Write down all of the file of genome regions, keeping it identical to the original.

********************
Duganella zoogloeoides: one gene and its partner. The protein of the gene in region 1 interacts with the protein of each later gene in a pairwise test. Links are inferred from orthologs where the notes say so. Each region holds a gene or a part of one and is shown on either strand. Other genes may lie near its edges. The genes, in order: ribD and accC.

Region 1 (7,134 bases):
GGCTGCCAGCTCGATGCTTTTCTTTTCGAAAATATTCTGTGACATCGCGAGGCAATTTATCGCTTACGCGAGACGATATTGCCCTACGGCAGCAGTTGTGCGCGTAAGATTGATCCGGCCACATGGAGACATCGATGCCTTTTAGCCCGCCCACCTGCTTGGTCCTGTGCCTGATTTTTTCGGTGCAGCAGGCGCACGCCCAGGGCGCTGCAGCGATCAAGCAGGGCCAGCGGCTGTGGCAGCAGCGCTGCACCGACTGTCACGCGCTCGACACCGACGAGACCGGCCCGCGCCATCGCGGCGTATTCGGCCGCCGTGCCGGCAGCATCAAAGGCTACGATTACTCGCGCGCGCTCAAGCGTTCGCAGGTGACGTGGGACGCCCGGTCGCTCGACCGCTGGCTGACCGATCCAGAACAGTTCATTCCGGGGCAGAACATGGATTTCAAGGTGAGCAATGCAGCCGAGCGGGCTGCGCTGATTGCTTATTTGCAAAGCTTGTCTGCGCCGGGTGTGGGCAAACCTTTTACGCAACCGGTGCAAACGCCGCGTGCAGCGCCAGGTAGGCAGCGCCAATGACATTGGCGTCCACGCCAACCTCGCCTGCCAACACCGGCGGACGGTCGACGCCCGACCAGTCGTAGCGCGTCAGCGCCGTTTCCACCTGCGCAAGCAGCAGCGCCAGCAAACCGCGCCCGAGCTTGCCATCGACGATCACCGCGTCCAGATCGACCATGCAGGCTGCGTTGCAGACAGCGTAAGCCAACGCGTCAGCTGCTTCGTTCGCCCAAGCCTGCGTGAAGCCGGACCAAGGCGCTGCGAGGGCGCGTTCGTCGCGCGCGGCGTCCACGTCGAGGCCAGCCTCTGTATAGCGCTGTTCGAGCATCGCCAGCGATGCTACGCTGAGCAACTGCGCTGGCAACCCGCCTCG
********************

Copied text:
Duganella zoogloeoides: one gene and its partner. The protein of the gene in region 1 interacts with the protein of each later gene in a pairwise test. Links are inferred from orthologs where the notes say so. Each region holds a gene or a part of one and is shown on either strand. Other genes may lie near its edges. The genes, in order: ribD and accC.

Region 1 (7,134 bases):
GGCTGCCAGCTCGATGCTTTTCTTTTCGAAAATATTCTGTGACATCGCGAGGCAATTTATCGCTTACGCGAGACGATATTGCCCTACGGCAGCAGTTGTGCGCGTAAGATTGATCCGGCCACATGGAGACATCGATGCCTTTTAGCCCGCCCACCTGCTTGGTCCTGTGCCTGATTTTTTCGGTGCAGCAGGCGCACGCCCAGGGCGCTGCAGCGATCAAGCAGGGCCAGCGGCTGTGGCAGCAGCGCTGCACCGACTGTCACGCGCTCGACACCGACGAGACCGGCCCGCGCCATCGCGGCGTATTCGGCCGCCGTGCCGGCAGCATCAAAGGCTACGATTACTCGCGCGCGCTCAAGCGTTCGCAGGTGACGTGGGACGCCCGGTCGCTCGACCGCTGGCTGACCGATCCAGAACAGTTCATTCCGGGGCAGAACATGGATTTCAAGGTGAGCAATGCAGCCGAGCGGGCTGCGCTGATTGCTTATTTGCAAAGCTTGTCTGCGCCGGGTGTGGGCAAACCTTTTACGCAACCGGTGCAAACGCCGCGTGCAGCGCCAGGTAGGCAGCGCCAATGACATTGGCGTCCACGCCAACCTCGCCTGCCAACACCGGCGGACGGTCGACGCCCGACCAGTCGTAGCGCGTCAGCGCCGTTTCCACCTGCGCAAGCAGCAGCGCCAGCAAACCGCGCCCGAGCTTGCCATCGACGATCACCGCGTCCAGATCGACCATGCAGGCTGCGTTGCAGACAGCGTAAGCCAACGCGTCAGCTGCTTCGTTCGCCCAAGCCTGCGTGAAGCCGGACCAAGGCGCTGCGAGGGCGCGTTCGTCGCGCGCGGCGTCCACGTCGAGGCCAGCCTCTGTATAGCGCTGTTCGAGCATCGCCAGCGATGCTACGCTGAGCAACTGCGCTGGCAACCCGCCTCG